Cam Sholly, still in his first year as superintendent, doesn’t foresee any dramatic changes in Yellowstone National Park operations, dismissing talk of limiting access to the Park in the busiest summer visitation days.
Cameron “Cam” Sholly has kept a pretty low profile since replacing Dan Wenk as Yellowstone superintendent last June, preferred to spend his time listening to Yellowstone stakeholders. And there are a lot of them, both within the Park and outside. Sholly assumed his post under some cloudy circumstances not of his making. Dan Wenk, his popular predecessor, staked out an ambitious agenda and accomplished many parts of it, including a bison-management plan produced in association with the Fort Peck Reservation and more efficiently managing invasive lake trout. But Wenk’s removal was crudely handled and the result, Wenk said, of political pressures from the Trump Administration.
The uproar soon ceased after Sholly took the reins, and after months of evaluating the current state of Yellowstone National Park operations, it sounds like he’s ready to move forward with some initiatives related to the visitor experience. While that doesn’t mean limiting the number of vehicles and visitors to Yellowstone at peak times, it does mean overhauling Yellowstone National Park operations to address the traffic. From the Powell Tribune:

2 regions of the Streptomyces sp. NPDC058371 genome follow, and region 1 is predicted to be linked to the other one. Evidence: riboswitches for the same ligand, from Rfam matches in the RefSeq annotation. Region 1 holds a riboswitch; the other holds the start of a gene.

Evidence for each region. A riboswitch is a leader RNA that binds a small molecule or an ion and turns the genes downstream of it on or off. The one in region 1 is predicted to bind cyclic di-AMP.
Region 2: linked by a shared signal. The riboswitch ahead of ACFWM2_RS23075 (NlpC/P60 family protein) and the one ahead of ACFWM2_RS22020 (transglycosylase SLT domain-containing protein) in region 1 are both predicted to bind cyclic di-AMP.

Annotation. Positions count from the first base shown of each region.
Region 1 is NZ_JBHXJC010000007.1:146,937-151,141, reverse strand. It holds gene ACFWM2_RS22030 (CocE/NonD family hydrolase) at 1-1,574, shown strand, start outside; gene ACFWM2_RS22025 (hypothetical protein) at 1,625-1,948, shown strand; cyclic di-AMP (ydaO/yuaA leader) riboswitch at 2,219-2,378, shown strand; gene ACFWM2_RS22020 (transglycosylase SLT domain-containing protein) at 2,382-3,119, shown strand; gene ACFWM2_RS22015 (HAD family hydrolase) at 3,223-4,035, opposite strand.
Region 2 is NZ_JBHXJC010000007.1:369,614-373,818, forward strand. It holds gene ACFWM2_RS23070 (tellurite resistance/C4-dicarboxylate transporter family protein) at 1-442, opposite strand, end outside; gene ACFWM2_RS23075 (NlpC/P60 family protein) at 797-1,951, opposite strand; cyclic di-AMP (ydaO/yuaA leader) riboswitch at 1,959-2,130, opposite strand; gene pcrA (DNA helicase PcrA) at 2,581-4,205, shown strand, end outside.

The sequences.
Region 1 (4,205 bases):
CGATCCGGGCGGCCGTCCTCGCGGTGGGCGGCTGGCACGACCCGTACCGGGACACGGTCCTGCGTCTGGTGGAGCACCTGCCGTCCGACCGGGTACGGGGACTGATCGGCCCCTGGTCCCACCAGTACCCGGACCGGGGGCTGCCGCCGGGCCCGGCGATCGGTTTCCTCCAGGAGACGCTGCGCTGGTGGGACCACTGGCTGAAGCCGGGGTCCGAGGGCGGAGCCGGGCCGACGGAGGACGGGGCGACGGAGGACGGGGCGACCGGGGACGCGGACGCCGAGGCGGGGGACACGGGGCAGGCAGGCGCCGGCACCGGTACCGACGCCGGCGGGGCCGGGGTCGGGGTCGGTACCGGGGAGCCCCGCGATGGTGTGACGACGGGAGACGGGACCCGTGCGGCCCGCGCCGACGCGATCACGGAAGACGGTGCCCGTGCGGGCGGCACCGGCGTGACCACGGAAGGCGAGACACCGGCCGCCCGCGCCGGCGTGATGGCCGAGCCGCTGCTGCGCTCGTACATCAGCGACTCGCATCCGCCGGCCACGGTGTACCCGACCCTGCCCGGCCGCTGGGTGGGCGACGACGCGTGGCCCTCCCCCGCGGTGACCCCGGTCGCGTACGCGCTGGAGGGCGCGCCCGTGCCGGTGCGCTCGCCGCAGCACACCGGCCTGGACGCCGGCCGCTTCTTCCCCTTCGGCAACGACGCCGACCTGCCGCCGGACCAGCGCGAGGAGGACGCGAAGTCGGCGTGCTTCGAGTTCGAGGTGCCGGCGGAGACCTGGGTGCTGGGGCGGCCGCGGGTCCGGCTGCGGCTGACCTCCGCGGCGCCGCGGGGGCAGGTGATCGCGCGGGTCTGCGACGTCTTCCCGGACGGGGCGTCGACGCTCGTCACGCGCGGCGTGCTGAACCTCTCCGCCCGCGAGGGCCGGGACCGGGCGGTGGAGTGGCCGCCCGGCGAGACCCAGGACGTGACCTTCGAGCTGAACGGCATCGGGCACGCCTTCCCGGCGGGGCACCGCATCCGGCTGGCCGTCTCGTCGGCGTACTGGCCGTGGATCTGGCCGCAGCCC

“Let’s think about that one for a minute,” he said. “Five entrances, 2.2 million acres — bigger than the states of Delaware and Rhode Island combined — but at any given time 60 percent of the visitation is in the western corridor. Am I going to say there’s a daily visitation cap, we’re closed, you can’t come in? No. We’re not considering that right now.”
Instead, Sholly is looking at traffic solutions where needed. He used large sports events as an analogy: When tens of thousands of sports fans arrive and depart an arena, there’s traffic support to help alleviate congestion. He hopes to better manage the park’s high traffic areas with arena-style support, as well as additional signage.
Sholly also promises transparency: “There will be no secrets with what we’re trying,” he said.
Staffing levels have either stayed steady or dropped as the park has gone from the 3 million visitors to 4 million in the past five years, he said. Not expecting increased staffing, Sholly is focused on reallocating his resources to where they’re needed to help decrease stress over parking and increase visitor enjoyment.
We’ll be eager to hear more about specifics to upgrading Yellowstone National Park operations in coming months.
Photo by Jacob W. Frank, courtesy National Park Service.
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